The Telegraph
Since 1st March, 1999
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Traffic pain for water gain

Fasten your seat belts, there are speedbreakers ahead, all over Calcutta.

Over the next two months, more than 70 roads will be excavated, almost at one go, between February-end and April, in north, south and east Calcutta. Reason: a water distribution network is to be laid in areas like Jorabagan, Kalighat and Kasba, where booster pumping stations are to be commissioned by April.

The Calcutta Municipal Corporation's (CMC) road-excavation programme will turn many roads and lanes into no-go areas for motorists, and in some areas, traffic flow will be re-engineered temporarily.

Sixty-six km of road length will be dug up and the CMC aims to restore it after laying pipes in three months' time.

Though simultaneous restoration work will be undertaken by the roads department, the civic engineers feel the motorist will not get them back before May.

They say an excavated road cannot be restored immediately after earth-filling. It has to be left to settle for at least two weeks.

Never before in recent times have so many roads been dug at the same time. The police, too, will be in the picture for diverting traffic in the excavated areas.

Calling the plight of the city motorists 'unavoidable', mayor Subrata Mukherjee said: 'Today's pain is tomorrow's gain.'

He said the former CPM-led civic board had failed miserably in taking to the people the benefits of the Mohammad Ali Park and Park Circus booster stations by omitting to lay the distribution network in the command area of the two pumping stations.

'I will not allow this to happen for the second time and so, I have allotted an additional Rs 33 crore just for laying the distribution network,' Mukherjee said.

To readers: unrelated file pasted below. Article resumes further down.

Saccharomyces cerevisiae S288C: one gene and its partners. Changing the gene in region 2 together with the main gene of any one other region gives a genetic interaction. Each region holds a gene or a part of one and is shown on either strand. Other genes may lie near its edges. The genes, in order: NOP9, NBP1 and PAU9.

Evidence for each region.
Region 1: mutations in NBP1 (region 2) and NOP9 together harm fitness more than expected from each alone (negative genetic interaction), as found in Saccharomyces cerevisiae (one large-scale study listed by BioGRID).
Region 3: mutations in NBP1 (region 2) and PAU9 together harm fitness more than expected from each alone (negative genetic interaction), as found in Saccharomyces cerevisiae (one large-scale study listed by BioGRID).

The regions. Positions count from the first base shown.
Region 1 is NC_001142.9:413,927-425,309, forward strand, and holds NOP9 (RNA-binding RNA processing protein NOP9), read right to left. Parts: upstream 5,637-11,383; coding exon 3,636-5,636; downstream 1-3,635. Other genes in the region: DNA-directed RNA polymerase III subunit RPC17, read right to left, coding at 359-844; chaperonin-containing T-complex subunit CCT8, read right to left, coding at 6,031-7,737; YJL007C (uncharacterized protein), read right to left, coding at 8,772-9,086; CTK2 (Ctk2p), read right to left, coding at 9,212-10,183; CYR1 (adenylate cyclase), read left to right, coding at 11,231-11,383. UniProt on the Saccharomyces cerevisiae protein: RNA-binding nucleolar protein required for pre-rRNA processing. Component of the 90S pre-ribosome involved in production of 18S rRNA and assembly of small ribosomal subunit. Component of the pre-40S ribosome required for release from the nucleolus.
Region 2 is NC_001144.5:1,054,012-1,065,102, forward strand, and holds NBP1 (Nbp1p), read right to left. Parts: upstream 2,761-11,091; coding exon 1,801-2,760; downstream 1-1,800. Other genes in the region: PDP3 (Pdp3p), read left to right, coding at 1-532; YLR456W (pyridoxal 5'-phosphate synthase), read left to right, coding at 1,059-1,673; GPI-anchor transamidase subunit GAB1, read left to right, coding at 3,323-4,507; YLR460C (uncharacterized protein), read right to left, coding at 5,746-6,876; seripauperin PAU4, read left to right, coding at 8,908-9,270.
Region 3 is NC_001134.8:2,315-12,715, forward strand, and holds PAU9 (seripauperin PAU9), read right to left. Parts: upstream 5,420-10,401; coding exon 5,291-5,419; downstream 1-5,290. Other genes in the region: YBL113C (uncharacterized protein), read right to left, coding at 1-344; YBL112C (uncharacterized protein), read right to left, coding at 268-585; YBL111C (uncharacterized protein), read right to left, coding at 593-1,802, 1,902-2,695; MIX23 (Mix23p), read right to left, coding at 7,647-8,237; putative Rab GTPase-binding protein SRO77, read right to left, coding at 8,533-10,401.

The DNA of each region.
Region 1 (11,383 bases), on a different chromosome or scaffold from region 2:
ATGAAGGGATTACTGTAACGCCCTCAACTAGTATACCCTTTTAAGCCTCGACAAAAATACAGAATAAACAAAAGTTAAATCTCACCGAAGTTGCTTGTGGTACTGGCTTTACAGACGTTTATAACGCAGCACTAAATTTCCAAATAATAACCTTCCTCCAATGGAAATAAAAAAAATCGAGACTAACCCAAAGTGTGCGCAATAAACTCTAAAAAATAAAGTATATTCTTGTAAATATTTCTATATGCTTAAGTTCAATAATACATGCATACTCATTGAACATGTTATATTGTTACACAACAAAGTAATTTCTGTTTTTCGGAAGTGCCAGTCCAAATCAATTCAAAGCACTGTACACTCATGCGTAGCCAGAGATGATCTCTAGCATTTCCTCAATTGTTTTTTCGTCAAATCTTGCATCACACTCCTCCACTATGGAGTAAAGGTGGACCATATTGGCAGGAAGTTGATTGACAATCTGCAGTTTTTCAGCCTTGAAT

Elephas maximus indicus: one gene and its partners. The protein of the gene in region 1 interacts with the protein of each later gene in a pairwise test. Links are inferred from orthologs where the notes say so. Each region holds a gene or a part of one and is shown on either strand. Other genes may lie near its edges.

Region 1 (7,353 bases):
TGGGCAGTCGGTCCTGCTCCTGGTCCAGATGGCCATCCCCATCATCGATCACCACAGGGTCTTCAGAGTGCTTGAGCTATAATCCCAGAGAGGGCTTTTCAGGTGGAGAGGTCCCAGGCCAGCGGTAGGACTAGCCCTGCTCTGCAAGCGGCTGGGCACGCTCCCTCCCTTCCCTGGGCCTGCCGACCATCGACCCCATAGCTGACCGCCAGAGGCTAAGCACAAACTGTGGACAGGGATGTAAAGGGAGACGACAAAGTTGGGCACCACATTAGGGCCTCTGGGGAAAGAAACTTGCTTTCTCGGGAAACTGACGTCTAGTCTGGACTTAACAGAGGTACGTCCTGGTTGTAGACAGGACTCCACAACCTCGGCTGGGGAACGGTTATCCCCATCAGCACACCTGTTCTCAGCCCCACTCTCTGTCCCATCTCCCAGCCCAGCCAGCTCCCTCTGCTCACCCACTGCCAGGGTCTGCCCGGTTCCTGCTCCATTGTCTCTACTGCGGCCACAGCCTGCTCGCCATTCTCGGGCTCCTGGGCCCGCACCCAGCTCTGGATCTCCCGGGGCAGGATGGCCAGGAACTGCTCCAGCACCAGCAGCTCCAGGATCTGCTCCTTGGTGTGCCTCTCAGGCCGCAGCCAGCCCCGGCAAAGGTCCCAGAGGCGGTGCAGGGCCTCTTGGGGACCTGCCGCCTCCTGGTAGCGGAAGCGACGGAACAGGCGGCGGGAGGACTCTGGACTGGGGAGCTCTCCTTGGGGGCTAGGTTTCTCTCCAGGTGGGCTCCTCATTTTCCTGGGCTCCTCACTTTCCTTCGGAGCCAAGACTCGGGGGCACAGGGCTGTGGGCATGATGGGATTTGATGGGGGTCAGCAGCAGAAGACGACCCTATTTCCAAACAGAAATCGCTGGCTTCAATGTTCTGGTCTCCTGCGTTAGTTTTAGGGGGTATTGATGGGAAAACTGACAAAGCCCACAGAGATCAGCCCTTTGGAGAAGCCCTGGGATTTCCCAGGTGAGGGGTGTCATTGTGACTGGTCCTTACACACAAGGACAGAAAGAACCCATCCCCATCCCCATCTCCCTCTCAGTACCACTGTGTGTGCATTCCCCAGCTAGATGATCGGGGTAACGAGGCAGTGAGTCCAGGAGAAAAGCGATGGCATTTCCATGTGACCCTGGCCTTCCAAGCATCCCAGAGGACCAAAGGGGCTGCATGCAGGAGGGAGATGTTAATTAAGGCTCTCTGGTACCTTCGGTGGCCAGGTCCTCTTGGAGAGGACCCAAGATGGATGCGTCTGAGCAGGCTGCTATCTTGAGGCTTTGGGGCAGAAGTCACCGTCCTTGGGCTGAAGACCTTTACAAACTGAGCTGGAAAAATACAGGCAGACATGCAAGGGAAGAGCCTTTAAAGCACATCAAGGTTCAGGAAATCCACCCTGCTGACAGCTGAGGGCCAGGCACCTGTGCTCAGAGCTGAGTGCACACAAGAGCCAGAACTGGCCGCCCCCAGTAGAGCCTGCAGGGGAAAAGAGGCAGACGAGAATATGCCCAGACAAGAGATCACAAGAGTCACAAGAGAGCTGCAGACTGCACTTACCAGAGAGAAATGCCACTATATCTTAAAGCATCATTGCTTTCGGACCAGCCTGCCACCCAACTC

The command zones of the booster pumping stations at Kasba, Kalighat and Jorabagan are to be inlaid with a distribution net of pipelines. In Jorabagan, it will be a treatment plant-cum-booster station and, hence, an additional pipeline will be laid to bring the unfiltered water from Mullickghat pumping station to Jorabagan for treatment and distribution.

According to the civil engineering department of the CMC, nearly 70 roads will have to be dug up, some of which have recently been given a top coat of mastic asphalt.

It has sparked a row between the civic roads and the water supply departments.

When director-general (civil) Udayshankar Sengupta charged in a note that the people are being denied the use of better roads in the water supply department's dig-up spree, chief engineer (water supply) Dibyendu Roychaudhury countered: 'This statement will give people the misinformation that the water supply department is digging up the freshly-coated roads.'

Dubbing the road department's grievance 'silly', a senior engineer in the water supply department said: 'We don't dig up the roads for fun. The three booster stations are ready for commissioning and to deliver their benefit, we need to lay a distribution network.'

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